Denzel Washington’s Daughter Flops in Hallmark’s “A Holiday in Harlem”

A Holiday in Harlem Plot Summary

After her grandmother, Mama Belle, turns away her usual gift delivery, expecting “presence over presents,” successful executive Jazmin heads uptown to Harlem for a quick visit. However, when Mama Belle is injured, Jazmin agrees to stay in the neighborhood and take over co-chairing their block’s annual Christmas Jamboree with her old best friend Caleb. A successful corporate fixer, Jazmin expects the job to be easy but quickly finds that she has a lot to learn about the community and her heart.
Starring:  Olivia Washington, Will Adams, and Tina Lifford
Hallmark's "A Holiday in Harlem"
Image:  Crown Media


Olivia Washington Is Not Leading Lady Material

Denzel Washington is show biz royalty!  He’s handsome, uber talented, successful, respected, and not one of those stars who has allowed stardom to go to his head.  He’s sensible and down-to-earth.
As an aspiring actress, Denzel’s daughter Olivia must feel the pressure of her dad’s shadow.  It’s not fair to expect her to fill his shoes–she has her own path to forge.
Still, fans couldn’t help but hope the proverbial apple hadn’t fallen far from the tree.  As it turns out, Olivia isn’t even in the same orchard.
Despite rooting for her and desperately wanting to like her as a Hallmark leading lady in A Holiday in Harlem, her performance bombed.
Denzel’s quiet reserve is charming, but with Olivia, it’s a flatliner.  She has no finesse or grace, she’s not attractive enough for Hallmark, and she’s such a large person that her co-star, Will Adams, looks like a small rag doll when she’s next to him.  It could also explain the total lack of chemistry between the two–he’s probably afraid she’ll hurt him.  
Hallmark's "A Holiday in Harlem"
Image:  Crown Media
It’s ironic that Jazmin falls on Mama Belle because that sums up Olivia’s on-screen presence.  She always seems winded and out-of-shape as she ponderously lumbers through each scene.  If I want to see a rear end that big, I can go to Walmart.  In Hallmark’s lust for diversity, casting fat women must be part of their inclusion plan.  No matter what our culture says about weight being “just a number” or how much it scolds people for “fat-shaming,” the truth is obesity is not healthy or attractive, and when it comes to escapism entertainment, heavy women aren’t designed for leading roles in romance movies.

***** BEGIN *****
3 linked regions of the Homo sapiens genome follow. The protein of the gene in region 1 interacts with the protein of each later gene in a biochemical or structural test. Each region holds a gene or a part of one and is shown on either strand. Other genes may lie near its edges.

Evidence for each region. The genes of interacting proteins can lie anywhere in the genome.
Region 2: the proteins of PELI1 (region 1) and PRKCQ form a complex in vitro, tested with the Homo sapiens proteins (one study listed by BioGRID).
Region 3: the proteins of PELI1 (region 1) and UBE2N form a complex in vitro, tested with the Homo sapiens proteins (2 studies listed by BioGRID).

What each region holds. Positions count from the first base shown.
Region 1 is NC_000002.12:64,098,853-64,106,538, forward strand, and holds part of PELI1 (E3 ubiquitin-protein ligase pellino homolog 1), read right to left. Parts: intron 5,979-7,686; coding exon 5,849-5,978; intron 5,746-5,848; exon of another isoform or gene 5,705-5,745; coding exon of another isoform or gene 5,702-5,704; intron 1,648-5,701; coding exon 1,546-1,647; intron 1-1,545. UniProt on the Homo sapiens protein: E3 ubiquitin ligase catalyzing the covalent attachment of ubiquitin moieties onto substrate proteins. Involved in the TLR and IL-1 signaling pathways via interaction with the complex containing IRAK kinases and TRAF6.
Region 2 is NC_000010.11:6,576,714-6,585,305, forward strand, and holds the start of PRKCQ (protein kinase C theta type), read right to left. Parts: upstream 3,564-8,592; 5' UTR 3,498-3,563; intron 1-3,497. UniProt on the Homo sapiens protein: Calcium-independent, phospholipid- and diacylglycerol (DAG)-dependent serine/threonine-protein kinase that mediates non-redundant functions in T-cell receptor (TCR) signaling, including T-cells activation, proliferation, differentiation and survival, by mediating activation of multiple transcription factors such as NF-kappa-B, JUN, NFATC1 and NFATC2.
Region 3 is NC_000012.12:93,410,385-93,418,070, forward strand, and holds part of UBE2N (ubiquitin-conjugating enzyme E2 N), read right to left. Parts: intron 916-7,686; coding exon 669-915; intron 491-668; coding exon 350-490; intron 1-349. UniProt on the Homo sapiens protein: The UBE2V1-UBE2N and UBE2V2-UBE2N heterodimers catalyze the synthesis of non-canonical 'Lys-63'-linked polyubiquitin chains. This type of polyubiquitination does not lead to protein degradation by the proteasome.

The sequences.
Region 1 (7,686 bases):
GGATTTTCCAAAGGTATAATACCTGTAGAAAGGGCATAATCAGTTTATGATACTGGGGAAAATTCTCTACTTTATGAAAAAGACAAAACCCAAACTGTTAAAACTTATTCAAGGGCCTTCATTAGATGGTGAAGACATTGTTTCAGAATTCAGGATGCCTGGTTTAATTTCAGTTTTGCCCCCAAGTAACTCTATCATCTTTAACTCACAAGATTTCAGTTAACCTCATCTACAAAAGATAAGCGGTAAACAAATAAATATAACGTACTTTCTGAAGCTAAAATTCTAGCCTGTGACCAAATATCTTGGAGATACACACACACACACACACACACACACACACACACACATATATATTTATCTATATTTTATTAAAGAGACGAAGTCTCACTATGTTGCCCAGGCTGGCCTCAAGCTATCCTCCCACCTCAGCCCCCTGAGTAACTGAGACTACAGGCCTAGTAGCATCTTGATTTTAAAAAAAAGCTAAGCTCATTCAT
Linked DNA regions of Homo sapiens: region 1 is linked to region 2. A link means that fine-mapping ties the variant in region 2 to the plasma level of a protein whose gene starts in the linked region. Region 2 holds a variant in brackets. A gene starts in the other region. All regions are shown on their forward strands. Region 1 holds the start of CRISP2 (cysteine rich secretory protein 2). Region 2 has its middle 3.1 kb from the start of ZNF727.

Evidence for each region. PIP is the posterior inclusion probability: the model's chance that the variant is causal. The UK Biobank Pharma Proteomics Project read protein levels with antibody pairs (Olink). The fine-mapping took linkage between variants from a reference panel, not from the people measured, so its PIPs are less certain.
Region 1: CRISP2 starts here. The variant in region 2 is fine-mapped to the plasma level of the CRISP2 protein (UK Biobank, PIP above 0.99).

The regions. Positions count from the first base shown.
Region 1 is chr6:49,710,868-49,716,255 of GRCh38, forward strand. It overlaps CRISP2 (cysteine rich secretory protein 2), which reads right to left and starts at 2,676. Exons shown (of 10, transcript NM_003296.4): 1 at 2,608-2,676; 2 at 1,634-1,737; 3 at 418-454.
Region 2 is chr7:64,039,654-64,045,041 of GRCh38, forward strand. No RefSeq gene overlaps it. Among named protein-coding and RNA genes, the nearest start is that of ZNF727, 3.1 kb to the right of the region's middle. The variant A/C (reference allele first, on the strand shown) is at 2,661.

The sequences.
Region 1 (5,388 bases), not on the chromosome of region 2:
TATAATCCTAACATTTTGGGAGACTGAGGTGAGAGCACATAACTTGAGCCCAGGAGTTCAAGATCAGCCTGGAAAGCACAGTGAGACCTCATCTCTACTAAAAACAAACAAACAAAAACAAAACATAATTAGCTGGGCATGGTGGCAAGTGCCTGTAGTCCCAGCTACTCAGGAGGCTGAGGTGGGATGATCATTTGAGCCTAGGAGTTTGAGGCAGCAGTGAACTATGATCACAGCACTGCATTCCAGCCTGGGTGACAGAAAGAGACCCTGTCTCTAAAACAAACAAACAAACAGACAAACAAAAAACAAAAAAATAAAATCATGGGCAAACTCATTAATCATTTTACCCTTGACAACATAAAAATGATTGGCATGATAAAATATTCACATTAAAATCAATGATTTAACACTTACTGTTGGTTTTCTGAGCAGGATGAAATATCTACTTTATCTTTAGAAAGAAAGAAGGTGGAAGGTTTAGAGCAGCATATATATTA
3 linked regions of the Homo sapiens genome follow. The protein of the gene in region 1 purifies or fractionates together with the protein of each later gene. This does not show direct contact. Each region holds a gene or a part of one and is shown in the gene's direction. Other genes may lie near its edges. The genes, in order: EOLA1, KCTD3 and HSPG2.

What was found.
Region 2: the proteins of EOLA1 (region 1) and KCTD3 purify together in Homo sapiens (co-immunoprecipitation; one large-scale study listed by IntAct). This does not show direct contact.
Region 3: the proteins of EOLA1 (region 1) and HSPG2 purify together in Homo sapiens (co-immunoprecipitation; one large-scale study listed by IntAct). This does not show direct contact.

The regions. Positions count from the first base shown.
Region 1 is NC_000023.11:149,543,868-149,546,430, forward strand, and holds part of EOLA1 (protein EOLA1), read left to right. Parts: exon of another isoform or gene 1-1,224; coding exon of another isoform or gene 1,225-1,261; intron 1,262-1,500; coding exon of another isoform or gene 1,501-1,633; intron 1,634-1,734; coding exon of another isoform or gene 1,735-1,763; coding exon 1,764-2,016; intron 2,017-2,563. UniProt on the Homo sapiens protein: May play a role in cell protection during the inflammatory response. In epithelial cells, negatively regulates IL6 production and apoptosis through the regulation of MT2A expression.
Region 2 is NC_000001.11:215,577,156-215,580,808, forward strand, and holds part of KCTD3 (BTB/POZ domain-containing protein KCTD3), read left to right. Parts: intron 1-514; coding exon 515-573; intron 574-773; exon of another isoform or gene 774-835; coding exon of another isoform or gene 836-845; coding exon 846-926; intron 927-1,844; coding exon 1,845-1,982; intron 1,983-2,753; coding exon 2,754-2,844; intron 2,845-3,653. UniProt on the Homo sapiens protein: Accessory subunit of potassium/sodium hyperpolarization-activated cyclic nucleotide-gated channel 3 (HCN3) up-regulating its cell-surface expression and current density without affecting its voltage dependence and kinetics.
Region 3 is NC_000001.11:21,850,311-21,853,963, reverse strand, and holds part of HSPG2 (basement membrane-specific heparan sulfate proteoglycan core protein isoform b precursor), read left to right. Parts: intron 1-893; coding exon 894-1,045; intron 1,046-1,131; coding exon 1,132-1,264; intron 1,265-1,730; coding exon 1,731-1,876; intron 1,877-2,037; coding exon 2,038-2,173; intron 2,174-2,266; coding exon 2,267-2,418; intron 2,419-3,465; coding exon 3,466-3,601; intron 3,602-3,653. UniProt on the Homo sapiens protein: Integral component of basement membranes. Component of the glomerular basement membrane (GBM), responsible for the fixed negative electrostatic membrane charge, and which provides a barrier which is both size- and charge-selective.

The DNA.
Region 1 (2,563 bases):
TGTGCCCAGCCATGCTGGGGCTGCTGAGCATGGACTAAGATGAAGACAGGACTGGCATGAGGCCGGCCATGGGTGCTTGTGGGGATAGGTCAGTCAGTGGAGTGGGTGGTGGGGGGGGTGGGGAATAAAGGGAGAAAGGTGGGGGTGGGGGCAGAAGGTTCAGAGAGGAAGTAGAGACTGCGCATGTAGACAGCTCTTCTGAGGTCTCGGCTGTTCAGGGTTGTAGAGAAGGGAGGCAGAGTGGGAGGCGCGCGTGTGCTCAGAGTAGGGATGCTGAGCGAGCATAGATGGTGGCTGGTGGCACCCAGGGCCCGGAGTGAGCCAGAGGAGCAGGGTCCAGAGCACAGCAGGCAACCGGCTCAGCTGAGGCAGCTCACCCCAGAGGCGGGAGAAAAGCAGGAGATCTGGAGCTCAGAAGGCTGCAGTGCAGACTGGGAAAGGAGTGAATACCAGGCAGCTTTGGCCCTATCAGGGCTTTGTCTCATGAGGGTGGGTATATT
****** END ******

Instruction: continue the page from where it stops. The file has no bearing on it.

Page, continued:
Who Wants to Live in Harlem?

Despite Hallmark’s unrealistic romanticization of Harlem, it’s a ghetto, and kudos to Jazmin for escaping the clutches of poverty and crime.  I want to return to Harlem said no person EVER, yet Jazmin takes a job that will bring her back to the hood.
Did Hallmark do any research before it decided to portray Harlem as a happy community filled with kind, upstanding, supportive neighbors?  Harlem is actually one of the most dangerous neighborhoods in New York City, though it falls behind worse areas like Midtown, Chelsea, Hell’s Kitchen, Soho, Tribeca, and the Village.  Despite the gentrification of the area, violent crimes in Harlem are 168% higher than the national average, and you have a 1 in 31 chance of becoming a victim of crime there.

A Holiday in Harlem Has a Few Redeeming Qualities

Mama Belle is quite a character, and her antics keep things lively.
Viewers are treated to non-traditional holiday activities we don’t typically see in Hallmark movies.  There is Yuletide Yoga, a Snow Jam basketball competition, a fashion bash, poetry writing opportunity, and a block party.  All these festivities are welcome substitutes for the standard tropes, but they aren’t enough to save this movie from being a dismal failure and one of the worst Hallmark Christmas movies of 2021.
Image:  Crown Media
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